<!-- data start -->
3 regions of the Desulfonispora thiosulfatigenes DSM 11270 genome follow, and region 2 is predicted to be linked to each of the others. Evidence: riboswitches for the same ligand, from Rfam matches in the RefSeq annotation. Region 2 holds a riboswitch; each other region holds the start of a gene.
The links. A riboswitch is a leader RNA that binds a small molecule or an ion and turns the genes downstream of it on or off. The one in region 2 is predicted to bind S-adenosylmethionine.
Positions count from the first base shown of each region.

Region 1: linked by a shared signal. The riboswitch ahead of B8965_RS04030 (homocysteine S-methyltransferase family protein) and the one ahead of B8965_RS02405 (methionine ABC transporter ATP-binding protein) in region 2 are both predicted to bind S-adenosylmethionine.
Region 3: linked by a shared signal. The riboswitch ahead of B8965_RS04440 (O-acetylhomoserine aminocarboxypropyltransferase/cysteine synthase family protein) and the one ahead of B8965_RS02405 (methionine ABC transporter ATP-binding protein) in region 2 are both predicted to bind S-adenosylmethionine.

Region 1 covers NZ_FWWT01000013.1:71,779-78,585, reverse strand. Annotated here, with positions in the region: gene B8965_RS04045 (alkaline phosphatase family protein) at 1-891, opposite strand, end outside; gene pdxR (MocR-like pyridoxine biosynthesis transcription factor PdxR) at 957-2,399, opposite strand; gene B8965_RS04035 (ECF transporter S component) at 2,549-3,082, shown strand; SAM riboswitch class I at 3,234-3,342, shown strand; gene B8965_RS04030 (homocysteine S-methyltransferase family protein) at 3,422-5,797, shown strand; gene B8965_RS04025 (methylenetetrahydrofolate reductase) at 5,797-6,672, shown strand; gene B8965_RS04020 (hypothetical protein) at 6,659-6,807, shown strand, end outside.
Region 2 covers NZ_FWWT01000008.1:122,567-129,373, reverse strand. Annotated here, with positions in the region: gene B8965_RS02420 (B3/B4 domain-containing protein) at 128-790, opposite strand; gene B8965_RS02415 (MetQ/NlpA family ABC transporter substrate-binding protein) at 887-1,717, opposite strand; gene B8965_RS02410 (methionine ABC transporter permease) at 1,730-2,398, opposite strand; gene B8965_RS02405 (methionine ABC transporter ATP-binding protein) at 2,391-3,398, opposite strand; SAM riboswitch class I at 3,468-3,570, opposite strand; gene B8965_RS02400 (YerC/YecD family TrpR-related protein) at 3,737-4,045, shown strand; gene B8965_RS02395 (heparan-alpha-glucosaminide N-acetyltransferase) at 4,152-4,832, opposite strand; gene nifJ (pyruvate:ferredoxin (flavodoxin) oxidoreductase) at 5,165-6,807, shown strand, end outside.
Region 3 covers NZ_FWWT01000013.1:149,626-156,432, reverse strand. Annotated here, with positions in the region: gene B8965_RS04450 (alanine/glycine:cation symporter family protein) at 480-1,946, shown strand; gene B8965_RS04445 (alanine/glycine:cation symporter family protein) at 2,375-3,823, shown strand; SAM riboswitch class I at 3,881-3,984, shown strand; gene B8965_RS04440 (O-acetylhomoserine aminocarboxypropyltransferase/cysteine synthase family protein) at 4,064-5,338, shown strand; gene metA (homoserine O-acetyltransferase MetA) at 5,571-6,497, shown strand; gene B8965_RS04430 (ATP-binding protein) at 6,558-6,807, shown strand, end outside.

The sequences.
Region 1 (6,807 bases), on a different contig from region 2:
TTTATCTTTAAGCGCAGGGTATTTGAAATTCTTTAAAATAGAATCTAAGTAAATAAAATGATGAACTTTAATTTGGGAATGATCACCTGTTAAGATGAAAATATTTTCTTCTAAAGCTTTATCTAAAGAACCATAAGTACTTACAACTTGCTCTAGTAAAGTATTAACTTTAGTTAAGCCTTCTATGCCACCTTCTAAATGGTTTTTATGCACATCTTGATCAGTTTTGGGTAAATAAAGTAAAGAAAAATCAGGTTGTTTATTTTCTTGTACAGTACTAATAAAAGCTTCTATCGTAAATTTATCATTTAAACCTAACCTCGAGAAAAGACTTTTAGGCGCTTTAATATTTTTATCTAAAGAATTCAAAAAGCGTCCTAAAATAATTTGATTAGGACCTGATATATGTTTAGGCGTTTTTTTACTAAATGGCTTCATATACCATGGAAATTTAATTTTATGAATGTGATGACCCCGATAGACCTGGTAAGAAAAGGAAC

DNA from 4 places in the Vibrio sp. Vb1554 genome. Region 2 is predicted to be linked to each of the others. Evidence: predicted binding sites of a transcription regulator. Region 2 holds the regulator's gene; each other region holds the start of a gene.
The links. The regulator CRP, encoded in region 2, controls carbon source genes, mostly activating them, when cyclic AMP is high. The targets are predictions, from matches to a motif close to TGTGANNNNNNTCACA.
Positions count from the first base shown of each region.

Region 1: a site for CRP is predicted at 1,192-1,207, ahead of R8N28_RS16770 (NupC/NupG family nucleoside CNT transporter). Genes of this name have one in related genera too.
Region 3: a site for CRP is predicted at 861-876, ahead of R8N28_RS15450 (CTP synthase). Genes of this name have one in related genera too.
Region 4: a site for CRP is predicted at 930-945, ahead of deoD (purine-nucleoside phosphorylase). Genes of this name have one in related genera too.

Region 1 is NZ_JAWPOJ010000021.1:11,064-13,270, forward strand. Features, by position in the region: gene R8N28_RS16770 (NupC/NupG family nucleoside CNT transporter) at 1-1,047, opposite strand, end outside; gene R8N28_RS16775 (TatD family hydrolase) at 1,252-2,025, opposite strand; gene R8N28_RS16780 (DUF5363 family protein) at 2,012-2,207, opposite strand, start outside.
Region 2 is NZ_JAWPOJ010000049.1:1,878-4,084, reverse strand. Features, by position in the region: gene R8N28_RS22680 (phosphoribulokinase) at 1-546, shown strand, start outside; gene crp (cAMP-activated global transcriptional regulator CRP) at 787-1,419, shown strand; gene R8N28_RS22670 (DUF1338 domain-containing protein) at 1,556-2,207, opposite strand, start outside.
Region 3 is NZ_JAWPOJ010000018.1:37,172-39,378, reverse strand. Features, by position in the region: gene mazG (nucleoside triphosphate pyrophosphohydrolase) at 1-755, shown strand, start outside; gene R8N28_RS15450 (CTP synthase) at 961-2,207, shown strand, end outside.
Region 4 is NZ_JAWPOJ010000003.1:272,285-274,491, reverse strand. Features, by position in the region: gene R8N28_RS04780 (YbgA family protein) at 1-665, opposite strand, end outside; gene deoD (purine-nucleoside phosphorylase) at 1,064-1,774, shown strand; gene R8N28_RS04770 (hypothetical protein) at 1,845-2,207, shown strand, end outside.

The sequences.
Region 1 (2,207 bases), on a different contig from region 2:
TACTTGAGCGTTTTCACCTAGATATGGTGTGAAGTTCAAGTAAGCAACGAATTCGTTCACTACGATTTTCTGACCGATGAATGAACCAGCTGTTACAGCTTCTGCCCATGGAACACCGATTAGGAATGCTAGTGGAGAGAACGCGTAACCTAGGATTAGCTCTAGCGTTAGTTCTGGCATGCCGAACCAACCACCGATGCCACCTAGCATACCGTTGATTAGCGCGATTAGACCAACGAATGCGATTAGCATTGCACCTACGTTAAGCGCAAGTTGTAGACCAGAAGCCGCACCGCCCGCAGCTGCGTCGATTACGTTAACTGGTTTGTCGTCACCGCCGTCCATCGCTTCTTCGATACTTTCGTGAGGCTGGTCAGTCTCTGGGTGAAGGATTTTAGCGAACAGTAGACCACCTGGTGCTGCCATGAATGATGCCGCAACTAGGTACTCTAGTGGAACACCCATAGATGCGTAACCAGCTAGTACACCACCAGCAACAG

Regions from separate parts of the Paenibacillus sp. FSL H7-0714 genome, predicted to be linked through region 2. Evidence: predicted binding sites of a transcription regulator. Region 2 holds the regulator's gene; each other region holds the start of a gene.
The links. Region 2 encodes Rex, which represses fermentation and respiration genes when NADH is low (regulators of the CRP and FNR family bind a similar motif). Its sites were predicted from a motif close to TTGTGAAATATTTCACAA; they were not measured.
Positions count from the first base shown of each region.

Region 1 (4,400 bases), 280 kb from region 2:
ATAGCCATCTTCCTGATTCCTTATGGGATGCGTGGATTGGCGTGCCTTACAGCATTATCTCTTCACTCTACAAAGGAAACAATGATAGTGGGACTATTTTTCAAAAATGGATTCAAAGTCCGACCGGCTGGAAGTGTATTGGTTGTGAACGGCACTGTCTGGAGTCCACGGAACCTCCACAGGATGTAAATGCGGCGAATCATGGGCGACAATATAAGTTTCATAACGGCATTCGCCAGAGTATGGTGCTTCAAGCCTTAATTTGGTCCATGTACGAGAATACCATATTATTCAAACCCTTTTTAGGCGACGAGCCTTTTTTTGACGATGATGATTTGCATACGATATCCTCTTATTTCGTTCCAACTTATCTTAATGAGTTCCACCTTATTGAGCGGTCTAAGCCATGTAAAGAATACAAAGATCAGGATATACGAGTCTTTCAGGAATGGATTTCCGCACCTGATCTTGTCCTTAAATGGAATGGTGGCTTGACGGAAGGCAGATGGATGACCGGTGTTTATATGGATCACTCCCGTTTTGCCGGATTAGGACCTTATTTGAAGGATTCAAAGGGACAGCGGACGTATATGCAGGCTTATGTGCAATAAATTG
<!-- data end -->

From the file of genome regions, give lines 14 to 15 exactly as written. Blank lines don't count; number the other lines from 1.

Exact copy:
Positions count from the first base shown of each region.

Region 1: a site for CRP is predicted at 1,192-1,207, ahead of R8N28_RS16770 (NupC/NupG family nucleoside CNT transporter). Genes of this name have one in related genera too.